Petty Officer 1st Class Reginald Lewis, a native of Wichita Falls, Texas, wanted to join the Navy to follow in the family tradition of serving in the military.
Now, fourteen years later and half a world away, Lewis serves with Fleet Activities Yokosuka, supporting the Navy’s mission in one of the world’s busiest maritime regions as part of U.S. 7th Fleet.
“The locals are very nice and accepting of us,” said Lewis. “Japan is a beautiful country and has a lot to offer.”
Lewis, a 2004 graduate of Hirschi High School, is a master-at-arms forward-deployed to the installation in Yokosuka, Japan, 43 miles south of Tokyo.
“I provide security to all commands here on base which includes Navy personnel, their families and civilian workers,” said Lewis.
Lewis credits success in the Navy to many of the lessons learned in Wichita Falls.
“I was taught to have dignity and respect of all people regardless of race, religion, ethnicity, social background, my family taught me that,” said Lewis. “If you apply those principles you should have a good, prospering career in the Navy.”
U.S. 7th Fleet spans more than 124 million square kilometers, stretching from the International Date Line to the India/Pakistan border; and from the Kuril Islands in the North to the Antarctic in the South. U.S. 7th Fleet’s area of operations encompasses 36 maritime countries and 50 percent of the world’s population with between 50-70 U.S. ships and submarines, 140 aircraft, and approximately 20,000 sailors.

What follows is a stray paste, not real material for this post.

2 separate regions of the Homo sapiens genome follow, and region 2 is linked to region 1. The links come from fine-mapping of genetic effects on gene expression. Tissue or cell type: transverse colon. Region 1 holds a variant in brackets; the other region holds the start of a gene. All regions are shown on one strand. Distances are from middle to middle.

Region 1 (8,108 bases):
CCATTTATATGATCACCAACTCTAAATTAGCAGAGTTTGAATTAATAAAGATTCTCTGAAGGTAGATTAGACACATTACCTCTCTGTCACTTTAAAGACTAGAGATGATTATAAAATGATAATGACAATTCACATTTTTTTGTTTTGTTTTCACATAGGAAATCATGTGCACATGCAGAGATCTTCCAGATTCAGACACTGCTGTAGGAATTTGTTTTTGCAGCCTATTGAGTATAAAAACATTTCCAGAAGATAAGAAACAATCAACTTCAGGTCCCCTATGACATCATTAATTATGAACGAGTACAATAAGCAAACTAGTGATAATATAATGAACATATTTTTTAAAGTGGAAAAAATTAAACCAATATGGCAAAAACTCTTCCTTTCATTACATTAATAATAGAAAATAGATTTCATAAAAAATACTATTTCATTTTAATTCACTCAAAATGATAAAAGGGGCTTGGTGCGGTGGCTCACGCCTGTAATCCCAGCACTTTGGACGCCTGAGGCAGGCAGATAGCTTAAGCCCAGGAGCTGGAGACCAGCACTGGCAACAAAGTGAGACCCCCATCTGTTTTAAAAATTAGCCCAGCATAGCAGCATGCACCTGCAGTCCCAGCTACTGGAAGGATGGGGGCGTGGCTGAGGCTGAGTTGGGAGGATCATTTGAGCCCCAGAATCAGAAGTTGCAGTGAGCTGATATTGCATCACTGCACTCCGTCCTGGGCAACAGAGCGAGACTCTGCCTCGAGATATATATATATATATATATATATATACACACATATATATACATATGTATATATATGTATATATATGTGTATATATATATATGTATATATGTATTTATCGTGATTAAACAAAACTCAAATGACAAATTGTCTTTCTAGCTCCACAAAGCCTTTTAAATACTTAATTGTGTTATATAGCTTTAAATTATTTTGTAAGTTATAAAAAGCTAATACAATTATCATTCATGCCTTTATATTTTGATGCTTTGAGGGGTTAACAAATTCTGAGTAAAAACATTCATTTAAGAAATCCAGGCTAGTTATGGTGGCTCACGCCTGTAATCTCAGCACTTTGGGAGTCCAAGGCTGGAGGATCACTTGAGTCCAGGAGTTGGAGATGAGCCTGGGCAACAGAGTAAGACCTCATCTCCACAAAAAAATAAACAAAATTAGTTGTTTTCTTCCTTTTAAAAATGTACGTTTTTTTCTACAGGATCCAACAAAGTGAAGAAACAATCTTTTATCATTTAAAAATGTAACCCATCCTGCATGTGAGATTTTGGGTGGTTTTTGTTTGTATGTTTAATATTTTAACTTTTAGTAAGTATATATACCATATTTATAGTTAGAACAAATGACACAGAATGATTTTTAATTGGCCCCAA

“The Navy’s influence in the region and its unique responsibility on this side of the globe is astonishing to me,” said Lewis. “It’s great to be a part of something big like that.”
With more than 50 percent of the world’s shipping tonnage and a third of the world’s crude oil passing through the region, the United States has historic and enduring interests in this part of the world. The Navy’s presence in Yokosuka is part of that long-standing commitment, explained Navy officials.
“The Navy is forward-deployed to provide security and strengthen relationships in a free and open Indo-Pacific. It’s not just the ships and aircraft that have shown up to prevent conflict and promote peace,” said Vice Adm. Phil Sawyer, commander, U.S. 7th Fleet. “It is, and will continue to be our people who define the role our Navy plays around the world. People who’ve made a choice, and have the will and strength of character to make a difference.”
Fleet Activities Yokosuka comprises 568 acres and is located at the entrance of Tokyo Bay, approximately 18 miles south of Yokohama. It is the largest overseas U.S. Naval installation in the world and is considered to be one of the most strategically important bases in the U.S. military.
Yokosuka boasts some of the largest and best of everything the Navy has to offer, according to Navy officials. More than 50 forward-deployed commands in Yokosuka support crucial operating forces, including military units from the United States Seventh Fleet, Commander Destroyer Squadron 15 and the only permanently forward-deployed aircraft carrier, USS Ronald Reagan (CVN-76).
The challenge of providing extended service to the fleet overseas is met in a high operating tempo thanks to an exceptional U.S. and Japanese workforce, Navy officials explained. Yokosuka’s strategic location and support capabilities allow operating forces to be 17 days closer to locations in Asia than their counterparts based in the continental United States.
Serving in the Navy means Lewis is part of a world that is taking on new importance in America’s focus on rebuilding military readiness, strengthening alliances and reforming business practices in support of the National Defense Strategy.
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